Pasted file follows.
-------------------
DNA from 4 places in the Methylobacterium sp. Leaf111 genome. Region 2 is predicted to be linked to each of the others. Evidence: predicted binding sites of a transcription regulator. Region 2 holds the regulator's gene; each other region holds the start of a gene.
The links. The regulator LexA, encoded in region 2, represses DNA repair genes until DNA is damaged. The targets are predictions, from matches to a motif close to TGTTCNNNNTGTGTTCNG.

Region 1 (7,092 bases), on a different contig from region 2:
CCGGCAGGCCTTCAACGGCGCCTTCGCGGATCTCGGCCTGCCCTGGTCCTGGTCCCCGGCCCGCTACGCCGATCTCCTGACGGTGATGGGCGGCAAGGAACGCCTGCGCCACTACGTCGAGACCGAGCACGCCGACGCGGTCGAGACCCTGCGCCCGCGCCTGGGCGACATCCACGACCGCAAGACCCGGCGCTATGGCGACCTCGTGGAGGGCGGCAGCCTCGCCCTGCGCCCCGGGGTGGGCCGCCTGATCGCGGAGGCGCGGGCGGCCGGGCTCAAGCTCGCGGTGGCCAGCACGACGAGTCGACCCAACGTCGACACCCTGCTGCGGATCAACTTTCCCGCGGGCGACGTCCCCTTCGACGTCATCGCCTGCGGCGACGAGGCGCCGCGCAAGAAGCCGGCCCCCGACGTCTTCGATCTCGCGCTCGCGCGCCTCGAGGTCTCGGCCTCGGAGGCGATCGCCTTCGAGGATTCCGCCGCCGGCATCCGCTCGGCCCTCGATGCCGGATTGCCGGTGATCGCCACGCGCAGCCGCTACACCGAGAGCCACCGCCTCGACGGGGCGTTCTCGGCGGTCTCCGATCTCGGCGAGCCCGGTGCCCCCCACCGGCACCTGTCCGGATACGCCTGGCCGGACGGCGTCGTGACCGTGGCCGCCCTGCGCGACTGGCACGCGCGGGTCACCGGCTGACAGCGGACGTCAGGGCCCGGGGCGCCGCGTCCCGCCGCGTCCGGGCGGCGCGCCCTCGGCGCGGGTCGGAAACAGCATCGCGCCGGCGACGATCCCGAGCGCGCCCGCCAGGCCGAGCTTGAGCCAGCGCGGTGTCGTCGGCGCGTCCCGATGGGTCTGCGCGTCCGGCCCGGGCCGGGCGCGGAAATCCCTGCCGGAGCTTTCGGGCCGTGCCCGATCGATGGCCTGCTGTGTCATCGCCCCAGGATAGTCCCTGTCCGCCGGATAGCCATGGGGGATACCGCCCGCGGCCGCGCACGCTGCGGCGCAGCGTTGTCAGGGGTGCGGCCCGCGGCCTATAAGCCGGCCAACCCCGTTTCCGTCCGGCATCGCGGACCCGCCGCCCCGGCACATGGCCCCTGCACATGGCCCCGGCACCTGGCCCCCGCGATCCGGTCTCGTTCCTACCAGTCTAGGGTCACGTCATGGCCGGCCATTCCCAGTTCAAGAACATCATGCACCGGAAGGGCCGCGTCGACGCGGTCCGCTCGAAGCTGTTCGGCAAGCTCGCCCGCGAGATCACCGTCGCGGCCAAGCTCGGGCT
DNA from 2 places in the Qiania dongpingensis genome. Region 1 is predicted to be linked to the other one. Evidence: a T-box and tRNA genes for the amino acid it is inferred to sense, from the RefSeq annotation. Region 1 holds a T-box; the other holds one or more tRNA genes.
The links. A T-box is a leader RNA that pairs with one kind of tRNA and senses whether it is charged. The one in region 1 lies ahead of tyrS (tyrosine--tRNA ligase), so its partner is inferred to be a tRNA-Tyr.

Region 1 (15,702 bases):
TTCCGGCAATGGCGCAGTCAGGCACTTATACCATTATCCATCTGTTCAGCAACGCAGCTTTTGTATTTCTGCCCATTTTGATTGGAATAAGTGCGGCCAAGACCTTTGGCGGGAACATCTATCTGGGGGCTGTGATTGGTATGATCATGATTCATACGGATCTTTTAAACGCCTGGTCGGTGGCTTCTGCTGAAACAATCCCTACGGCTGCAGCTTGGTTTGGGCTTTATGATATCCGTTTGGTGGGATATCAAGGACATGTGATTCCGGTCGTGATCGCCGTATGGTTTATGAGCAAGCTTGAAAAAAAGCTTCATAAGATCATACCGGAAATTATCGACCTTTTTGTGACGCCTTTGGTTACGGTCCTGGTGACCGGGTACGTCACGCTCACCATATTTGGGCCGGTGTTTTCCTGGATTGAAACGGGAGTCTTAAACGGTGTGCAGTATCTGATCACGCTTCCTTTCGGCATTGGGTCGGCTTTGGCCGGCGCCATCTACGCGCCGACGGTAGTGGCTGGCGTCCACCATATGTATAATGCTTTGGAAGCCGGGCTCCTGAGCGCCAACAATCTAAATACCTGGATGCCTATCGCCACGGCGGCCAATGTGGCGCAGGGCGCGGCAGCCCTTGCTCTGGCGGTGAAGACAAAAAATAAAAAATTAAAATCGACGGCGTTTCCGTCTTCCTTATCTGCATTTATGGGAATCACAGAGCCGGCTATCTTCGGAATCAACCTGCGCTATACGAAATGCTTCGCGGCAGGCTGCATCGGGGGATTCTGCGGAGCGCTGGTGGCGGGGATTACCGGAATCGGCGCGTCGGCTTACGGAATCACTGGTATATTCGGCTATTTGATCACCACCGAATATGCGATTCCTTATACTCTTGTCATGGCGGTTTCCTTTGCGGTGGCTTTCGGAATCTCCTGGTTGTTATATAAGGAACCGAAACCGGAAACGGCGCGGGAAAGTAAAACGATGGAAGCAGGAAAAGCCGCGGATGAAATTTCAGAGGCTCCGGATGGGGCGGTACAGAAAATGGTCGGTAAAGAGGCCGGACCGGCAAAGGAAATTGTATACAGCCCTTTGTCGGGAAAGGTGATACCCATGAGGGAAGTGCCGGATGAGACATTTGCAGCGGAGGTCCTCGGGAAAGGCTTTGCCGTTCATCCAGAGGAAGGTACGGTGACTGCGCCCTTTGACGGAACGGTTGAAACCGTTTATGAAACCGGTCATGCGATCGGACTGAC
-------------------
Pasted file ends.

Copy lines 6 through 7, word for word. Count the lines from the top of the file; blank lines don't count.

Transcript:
The links. A T-box is a leader RNA that pairs with one kind of tRNA and senses whether it is charged. The one in region 1 lies ahead of tyrS (tyrosine--tRNA ligase), so its partner is inferred to be a tRNA-Tyr.

Region 1 (15,702 bases):